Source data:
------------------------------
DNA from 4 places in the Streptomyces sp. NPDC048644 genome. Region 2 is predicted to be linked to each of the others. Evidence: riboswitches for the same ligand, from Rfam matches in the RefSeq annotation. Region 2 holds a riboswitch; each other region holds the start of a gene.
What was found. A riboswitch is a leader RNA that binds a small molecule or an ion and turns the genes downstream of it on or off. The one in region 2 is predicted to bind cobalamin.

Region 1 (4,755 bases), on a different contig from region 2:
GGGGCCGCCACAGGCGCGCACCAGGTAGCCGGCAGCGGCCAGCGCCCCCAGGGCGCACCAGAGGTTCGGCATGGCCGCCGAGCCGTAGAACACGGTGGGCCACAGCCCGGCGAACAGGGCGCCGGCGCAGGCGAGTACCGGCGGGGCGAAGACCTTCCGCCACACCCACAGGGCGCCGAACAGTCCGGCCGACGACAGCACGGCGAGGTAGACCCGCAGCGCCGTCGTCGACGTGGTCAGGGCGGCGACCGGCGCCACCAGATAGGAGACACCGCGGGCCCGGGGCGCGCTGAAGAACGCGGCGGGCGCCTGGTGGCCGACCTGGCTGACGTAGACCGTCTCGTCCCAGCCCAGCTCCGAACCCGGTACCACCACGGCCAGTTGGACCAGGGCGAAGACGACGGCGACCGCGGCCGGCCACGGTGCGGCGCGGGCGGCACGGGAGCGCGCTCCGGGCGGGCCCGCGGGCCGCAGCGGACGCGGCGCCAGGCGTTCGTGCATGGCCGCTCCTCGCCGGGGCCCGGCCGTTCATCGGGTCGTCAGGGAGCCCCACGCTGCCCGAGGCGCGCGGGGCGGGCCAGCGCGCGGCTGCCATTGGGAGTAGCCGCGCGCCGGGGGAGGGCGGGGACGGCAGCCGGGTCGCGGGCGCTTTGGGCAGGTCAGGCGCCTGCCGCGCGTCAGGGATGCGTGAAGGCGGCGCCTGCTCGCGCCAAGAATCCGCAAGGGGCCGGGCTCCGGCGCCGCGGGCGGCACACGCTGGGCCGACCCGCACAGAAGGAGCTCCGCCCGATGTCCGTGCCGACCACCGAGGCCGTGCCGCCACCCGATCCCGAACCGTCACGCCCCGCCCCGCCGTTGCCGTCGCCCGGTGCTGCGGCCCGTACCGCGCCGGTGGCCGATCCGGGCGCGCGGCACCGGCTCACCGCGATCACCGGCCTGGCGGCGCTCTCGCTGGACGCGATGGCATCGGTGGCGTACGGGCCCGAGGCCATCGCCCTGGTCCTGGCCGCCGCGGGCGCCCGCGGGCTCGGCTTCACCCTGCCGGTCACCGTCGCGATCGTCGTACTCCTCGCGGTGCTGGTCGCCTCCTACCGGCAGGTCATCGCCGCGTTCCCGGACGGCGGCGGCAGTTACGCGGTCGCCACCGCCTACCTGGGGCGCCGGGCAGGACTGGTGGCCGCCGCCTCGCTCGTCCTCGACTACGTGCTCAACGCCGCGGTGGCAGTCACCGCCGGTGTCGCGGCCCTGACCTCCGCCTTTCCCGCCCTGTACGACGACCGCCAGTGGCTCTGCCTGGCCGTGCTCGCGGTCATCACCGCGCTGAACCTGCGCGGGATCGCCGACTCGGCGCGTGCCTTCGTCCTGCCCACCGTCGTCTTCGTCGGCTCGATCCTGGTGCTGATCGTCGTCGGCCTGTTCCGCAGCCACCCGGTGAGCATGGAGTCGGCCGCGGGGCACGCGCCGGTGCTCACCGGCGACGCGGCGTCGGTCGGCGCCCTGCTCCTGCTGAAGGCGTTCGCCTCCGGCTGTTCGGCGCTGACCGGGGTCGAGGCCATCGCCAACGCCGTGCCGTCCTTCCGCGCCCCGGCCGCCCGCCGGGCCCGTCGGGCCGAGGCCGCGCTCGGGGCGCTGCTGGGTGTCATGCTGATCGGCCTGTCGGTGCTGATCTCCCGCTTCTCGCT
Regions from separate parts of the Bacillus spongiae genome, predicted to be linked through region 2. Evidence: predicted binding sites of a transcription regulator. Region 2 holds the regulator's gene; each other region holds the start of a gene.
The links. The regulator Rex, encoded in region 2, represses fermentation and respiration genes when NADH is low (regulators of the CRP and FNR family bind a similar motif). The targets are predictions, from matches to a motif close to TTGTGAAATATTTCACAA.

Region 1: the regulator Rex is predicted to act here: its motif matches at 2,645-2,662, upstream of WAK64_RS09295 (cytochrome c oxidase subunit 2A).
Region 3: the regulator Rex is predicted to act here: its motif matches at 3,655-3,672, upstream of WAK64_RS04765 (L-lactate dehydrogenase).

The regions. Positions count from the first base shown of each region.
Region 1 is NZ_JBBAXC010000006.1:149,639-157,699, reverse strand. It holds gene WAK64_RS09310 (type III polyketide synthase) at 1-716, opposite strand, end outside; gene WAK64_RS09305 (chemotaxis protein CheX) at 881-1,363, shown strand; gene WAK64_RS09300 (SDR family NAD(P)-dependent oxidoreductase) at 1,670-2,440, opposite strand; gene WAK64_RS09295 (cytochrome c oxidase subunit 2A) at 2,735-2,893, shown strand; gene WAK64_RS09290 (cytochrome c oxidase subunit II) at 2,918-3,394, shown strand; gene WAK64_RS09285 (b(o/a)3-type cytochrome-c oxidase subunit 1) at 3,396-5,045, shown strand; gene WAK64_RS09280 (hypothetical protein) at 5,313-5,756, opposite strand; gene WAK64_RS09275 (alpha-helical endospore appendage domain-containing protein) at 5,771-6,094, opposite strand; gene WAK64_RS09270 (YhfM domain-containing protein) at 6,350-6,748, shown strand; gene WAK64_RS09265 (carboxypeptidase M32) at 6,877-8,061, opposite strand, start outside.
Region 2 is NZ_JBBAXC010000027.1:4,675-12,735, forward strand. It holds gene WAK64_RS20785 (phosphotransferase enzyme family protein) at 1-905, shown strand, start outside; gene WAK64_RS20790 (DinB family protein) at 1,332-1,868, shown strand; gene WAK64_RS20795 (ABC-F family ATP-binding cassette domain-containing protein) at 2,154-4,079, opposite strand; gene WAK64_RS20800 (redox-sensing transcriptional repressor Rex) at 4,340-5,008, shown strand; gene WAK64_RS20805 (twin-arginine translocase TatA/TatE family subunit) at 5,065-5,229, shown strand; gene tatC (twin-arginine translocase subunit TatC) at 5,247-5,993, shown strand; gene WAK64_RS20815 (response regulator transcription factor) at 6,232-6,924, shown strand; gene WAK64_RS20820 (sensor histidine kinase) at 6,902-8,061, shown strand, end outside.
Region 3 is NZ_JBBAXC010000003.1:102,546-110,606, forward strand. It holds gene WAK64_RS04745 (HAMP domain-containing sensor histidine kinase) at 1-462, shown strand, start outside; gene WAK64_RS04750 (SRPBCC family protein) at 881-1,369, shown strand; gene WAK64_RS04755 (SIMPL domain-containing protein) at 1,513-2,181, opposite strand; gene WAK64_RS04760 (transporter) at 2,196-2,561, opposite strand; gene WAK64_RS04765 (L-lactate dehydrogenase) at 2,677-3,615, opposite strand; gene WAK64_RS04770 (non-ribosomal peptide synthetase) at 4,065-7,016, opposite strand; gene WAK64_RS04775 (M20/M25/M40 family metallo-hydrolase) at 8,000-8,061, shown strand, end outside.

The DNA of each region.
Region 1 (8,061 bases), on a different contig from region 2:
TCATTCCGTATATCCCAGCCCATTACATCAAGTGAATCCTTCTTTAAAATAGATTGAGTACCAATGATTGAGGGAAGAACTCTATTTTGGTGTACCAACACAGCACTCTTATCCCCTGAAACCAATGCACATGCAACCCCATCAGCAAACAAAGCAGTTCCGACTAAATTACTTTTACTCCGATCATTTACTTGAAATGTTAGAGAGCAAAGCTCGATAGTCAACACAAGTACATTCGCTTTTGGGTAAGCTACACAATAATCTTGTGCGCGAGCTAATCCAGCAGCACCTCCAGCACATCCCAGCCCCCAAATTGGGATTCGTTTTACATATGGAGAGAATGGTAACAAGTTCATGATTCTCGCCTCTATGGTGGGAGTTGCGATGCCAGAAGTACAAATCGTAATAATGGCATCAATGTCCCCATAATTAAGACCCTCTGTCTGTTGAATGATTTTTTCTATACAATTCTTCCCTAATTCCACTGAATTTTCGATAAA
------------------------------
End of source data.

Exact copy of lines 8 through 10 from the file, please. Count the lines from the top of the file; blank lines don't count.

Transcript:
Region 3: the regulator Rex is predicted to act here: its motif matches at 3,655-3,672, upstream of WAK64_RS04765 (L-lactate dehydrogenase).

The regions. Positions count from the first base shown of each region.
Region 1 is NZ_JBBAXC010000006.1:149,639-157,699, reverse strand. It holds gene WAK64_RS09310 (type III polyketide synthase) at 1-716, opposite strand, end outside; gene WAK64_RS09305 (chemotaxis protein CheX) at 881-1,363, shown strand; gene WAK64_RS09300 (SDR family NAD(P)-dependent oxidoreductase) at 1,670-2,440, opposite strand; gene WAK64_RS09295 (cytochrome c oxidase subunit 2A) at 2,735-2,893, shown strand; gene WAK64_RS09290 (cytochrome c oxidase subunit II) at 2,918-3,394, shown strand; gene WAK64_RS09285 (b(o/a)3-type cytochrome-c oxidase subunit 1) at 3,396-5,045, shown strand; gene WAK64_RS09280 (hypothetical protein) at 5,313-5,756, opposite strand; gene WAK64_RS09275 (alpha-helical endospore appendage domain-containing protein) at 5,771-6,094, opposite strand; gene WAK64_RS09270 (YhfM domain-containing protein) at 6,350-6,748, shown strand; gene WAK64_RS09265 (carboxypeptidase M32) at 6,877-8,061, opposite strand, start outside.